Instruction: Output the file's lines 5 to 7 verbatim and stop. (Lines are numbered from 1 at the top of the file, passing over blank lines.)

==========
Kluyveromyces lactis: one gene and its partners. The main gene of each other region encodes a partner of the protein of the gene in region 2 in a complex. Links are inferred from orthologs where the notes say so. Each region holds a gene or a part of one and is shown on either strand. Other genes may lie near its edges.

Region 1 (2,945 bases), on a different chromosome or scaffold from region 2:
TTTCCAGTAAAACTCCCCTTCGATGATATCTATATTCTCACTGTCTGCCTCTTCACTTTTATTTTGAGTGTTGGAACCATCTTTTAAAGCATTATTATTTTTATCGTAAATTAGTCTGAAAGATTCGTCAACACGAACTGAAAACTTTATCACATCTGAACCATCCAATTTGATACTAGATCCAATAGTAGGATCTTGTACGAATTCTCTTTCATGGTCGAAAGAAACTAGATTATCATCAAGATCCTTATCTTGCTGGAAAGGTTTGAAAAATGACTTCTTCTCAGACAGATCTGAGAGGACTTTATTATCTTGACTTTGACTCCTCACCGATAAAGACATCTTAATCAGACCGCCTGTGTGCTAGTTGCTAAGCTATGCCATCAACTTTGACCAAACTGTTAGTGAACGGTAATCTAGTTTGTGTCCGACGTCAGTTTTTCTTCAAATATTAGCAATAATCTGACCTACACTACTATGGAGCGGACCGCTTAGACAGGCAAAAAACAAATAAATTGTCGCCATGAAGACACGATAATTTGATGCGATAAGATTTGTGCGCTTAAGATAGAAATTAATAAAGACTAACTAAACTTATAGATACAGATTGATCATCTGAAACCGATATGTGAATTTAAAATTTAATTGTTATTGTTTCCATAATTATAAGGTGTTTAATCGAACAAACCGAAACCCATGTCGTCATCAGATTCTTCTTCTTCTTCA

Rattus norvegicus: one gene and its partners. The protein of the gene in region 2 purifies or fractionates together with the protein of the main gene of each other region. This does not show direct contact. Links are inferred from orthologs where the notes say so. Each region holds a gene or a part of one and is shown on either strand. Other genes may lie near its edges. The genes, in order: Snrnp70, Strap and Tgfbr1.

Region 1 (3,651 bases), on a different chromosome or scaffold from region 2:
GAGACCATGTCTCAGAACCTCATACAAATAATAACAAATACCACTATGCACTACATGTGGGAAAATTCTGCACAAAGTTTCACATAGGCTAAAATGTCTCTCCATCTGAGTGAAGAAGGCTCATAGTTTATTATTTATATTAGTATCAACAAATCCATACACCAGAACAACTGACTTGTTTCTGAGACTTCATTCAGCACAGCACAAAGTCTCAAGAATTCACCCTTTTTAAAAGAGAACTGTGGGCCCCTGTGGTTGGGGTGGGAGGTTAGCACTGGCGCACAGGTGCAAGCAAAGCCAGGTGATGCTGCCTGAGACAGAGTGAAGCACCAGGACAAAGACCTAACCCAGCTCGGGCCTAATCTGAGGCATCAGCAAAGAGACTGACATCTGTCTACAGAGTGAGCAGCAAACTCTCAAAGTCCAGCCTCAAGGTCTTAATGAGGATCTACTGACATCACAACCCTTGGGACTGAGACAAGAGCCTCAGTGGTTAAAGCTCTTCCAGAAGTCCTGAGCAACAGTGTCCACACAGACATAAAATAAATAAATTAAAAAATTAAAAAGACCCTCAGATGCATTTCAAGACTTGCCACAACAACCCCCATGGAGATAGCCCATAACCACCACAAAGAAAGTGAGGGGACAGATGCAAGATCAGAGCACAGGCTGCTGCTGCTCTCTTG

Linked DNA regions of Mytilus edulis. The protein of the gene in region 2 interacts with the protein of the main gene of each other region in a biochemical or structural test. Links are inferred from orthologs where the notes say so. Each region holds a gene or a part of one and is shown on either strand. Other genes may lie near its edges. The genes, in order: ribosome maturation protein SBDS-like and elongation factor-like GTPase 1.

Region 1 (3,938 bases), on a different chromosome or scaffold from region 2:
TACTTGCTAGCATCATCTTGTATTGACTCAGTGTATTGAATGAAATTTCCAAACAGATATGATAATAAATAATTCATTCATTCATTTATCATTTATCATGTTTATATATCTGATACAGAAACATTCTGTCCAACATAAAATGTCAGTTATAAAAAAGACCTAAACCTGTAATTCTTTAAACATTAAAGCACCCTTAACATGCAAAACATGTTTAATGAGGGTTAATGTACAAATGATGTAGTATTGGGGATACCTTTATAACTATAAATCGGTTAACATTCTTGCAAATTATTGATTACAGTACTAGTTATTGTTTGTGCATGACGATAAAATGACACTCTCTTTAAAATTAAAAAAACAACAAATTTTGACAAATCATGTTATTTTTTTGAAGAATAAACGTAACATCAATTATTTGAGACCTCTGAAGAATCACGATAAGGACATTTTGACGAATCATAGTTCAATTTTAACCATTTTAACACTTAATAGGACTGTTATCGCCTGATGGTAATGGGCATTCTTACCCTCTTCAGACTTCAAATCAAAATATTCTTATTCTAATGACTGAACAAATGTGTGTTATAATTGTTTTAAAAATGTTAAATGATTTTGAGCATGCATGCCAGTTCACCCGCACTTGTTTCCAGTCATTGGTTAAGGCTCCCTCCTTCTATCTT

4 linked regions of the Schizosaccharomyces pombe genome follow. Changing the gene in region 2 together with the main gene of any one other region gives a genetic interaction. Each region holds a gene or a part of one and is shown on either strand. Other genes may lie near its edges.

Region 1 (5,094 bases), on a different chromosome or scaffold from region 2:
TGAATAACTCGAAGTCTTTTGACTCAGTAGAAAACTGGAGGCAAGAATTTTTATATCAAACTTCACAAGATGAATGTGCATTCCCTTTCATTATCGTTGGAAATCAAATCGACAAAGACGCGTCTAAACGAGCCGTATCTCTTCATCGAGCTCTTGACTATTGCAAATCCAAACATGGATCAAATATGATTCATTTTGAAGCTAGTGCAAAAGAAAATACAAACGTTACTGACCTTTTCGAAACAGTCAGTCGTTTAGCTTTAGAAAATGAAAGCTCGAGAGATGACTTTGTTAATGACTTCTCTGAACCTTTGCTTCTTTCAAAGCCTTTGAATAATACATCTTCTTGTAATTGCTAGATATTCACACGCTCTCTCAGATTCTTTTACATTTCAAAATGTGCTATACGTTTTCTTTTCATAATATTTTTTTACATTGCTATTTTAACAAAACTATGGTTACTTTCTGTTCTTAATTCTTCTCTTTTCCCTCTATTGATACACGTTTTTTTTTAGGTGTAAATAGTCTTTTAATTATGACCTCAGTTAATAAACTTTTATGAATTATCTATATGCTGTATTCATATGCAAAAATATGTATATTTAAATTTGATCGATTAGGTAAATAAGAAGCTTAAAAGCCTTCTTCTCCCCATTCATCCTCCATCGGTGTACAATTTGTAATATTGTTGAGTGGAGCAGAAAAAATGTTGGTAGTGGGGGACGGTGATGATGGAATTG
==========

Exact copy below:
Region 1 (3,651 bases), on a different chromosome or scaffold from region 2:
GAGACCATGTCTCAGAACCTCATACAAATAATAACAAATACCACTATGCACTACATGTGGGAAAATTCTGCACAAAGTTTCACATAGGCTAAAATGTCTCTCCATCTGAGTGAAGAAGGCTCATAGTTTATTATTTATATTAGTATCAACAAATCCATACACCAGAACAACTGACTTGTTTCTGAGACTTCATTCAGCACAGCACAAAGTCTCAAGAATTCACCCTTTTTAAAAGAGAACTGTGGGCCCCTGTGGTTGGGGTGGGAGGTTAGCACTGGCGCACAGGTGCAAGCAAAGCCAGGTGATGCTGCCTGAGACAGAGTGAAGCACCAGGACAAAGACCTAACCCAGCTCGGGCCTAATCTGAGGCATCAGCAAAGAGACTGACATCTGTCTACAGAGTGAGCAGCAAACTCTCAAAGTCCAGCCTCAAGGTCTTAATGAGGATCTACTGACATCACAACCCTTGGGACTGAGACAAGAGCCTCAGTGGTTAAAGCTCTTCCAGAAGTCCTGAGCAACAGTGTCCACACAGACATAAAATAAATAAATTAAAAAATTAAAAAGACCCTCAGATGCATTTCAAGACTTGCCACAACAACCCCCATGGAGATAGCCCATAACCACCACAAAGAAAGTGAGGGGACAGATGCAAGATCAGAGCACAGGCTGCTGCTGCTCTCTTG

Linked DNA regions of Mytilus edulis. The protein of the gene in region 2 interacts with the protein of the main gene of each other region in a biochemical or structural test. Links are inferred from orthologs where the notes say so. Each region holds a gene or a part of one and is shown on either strand. Other genes may lie near its edges. The genes, in order: ribosome maturation protein SBDS-like and elongation factor-like GTPase 1.